Considered the first of the Modern Classicist, architect Andrea Palladio unfortunately never lived to see the completion of the construction of his most enigmatic work: a theater.
In 1580, the “Olympic Academy” of Vicenza, his native city, commissioned Palladio to build a theater, in order to host classical comedies. But here was the challenge … this theater would have to be inserted inside the castle of the city, on sloping ground, surrounded by swamps. Above all – this is where the “Great History” became “greater” – this theater would be under a roof, thus becoming the very first structure of this kind.
Palladio was a great admirer of the ancient Roman architect Vitruvius. Like many men of the Renaissance, he studied the ancient Roman sites of his country to the point of writing four tomes on the subject. He thus spread a large part of his encyclopedic knowledge in the realization of this building, in order to create the first covered Roman amphitheater in history. One might wonder if this man did not have a premonition of his imminent death, so much so that this creation is a compilation of all his experience and an engineering marvel in architectural style.
A theater inside a building? Having a roof was so disconcerting for the general public that the ceiling was painted with a blue sky to maintain the illusion of the outdoors. A unusual terrain? The parterre, semi-elliptical, defied the law of space to adapt to the walls that surround it.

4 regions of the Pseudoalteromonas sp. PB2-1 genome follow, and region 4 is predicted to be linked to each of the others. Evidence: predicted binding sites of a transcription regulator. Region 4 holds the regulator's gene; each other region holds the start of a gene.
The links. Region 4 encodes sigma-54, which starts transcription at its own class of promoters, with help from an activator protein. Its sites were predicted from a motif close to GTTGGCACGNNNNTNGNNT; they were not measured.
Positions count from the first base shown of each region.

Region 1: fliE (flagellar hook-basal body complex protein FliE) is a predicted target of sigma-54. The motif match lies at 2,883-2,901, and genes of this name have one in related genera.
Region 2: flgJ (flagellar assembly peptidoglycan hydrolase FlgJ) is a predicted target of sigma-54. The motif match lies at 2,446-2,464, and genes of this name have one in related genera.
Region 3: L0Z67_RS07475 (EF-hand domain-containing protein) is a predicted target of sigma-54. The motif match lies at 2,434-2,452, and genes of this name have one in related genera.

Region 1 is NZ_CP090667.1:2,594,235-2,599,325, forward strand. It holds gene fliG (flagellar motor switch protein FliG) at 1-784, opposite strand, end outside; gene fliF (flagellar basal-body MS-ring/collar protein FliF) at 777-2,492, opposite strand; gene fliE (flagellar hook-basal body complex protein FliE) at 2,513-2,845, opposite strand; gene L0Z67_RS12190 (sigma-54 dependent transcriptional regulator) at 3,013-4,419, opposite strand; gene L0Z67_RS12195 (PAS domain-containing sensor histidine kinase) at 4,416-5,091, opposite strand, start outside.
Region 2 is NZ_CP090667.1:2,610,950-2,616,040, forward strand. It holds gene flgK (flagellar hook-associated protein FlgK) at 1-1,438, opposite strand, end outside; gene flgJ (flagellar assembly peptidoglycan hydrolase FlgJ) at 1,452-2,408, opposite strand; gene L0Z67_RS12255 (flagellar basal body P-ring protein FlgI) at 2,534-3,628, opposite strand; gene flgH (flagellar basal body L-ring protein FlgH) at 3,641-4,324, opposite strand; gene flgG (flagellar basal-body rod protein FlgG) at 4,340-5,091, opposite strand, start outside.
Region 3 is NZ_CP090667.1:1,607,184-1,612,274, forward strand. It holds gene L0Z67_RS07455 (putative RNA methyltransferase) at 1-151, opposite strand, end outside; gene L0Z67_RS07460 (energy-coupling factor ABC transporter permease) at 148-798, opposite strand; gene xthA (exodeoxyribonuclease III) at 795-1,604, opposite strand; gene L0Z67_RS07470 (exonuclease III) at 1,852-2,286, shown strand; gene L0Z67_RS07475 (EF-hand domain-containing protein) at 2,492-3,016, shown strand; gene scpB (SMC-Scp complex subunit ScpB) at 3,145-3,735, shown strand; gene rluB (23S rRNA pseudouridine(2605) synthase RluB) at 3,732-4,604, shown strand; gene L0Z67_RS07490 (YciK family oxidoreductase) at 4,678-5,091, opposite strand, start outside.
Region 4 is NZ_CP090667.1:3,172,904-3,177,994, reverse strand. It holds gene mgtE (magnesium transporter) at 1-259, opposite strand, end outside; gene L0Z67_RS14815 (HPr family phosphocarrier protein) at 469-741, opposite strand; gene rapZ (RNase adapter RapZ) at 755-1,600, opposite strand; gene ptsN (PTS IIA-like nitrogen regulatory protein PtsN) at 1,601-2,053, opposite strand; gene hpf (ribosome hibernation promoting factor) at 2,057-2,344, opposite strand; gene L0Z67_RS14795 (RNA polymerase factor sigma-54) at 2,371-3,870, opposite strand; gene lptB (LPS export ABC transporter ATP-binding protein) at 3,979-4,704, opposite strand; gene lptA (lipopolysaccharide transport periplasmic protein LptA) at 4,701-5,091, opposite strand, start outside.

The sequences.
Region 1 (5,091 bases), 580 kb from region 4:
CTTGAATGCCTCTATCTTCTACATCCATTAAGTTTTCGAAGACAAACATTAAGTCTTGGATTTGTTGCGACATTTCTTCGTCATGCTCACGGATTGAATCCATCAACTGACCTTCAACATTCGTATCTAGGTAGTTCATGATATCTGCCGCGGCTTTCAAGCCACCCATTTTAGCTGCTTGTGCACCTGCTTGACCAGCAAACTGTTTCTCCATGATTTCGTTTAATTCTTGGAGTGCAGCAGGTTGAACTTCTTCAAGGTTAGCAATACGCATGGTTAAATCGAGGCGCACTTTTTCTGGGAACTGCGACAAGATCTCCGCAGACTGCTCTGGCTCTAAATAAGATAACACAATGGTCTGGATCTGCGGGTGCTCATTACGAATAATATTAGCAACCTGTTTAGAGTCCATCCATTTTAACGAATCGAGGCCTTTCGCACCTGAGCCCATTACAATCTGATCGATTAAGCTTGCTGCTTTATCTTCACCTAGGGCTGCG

And what about the stage? It is the main attraction of the theater, the show itself. On the stage, Palladio, and his successor Scamozzi, erected a facade in classical Roman style, decorated with statues representing the members of the Academy. Pierced by the 7 streets of Thebes starting in a star shape, it displays an ingenious perspective. This decoration, necessarily permanent, was designed to welcome “Œdipus the king” by Sophocles, the inaugural performance of the Olympic. Some people considered it as the theater of a single performance, suggesting that the actors could not perform in these alleyways that are perceptively shrinking in depth … without being able to shrink themselves! And if so, so what ?
The Olympic theater in Vicenza is a marvel of creativity, genius and illusion. It is the perfect example of a Renaissance master who knew how to make the link between the classical and the modern.
The oldest covered theater in the world, it marked a new era in the construction of this type of building, becoming the “father” of “Italian Theaters”.
Text by Claudia Gillet-Meyer.
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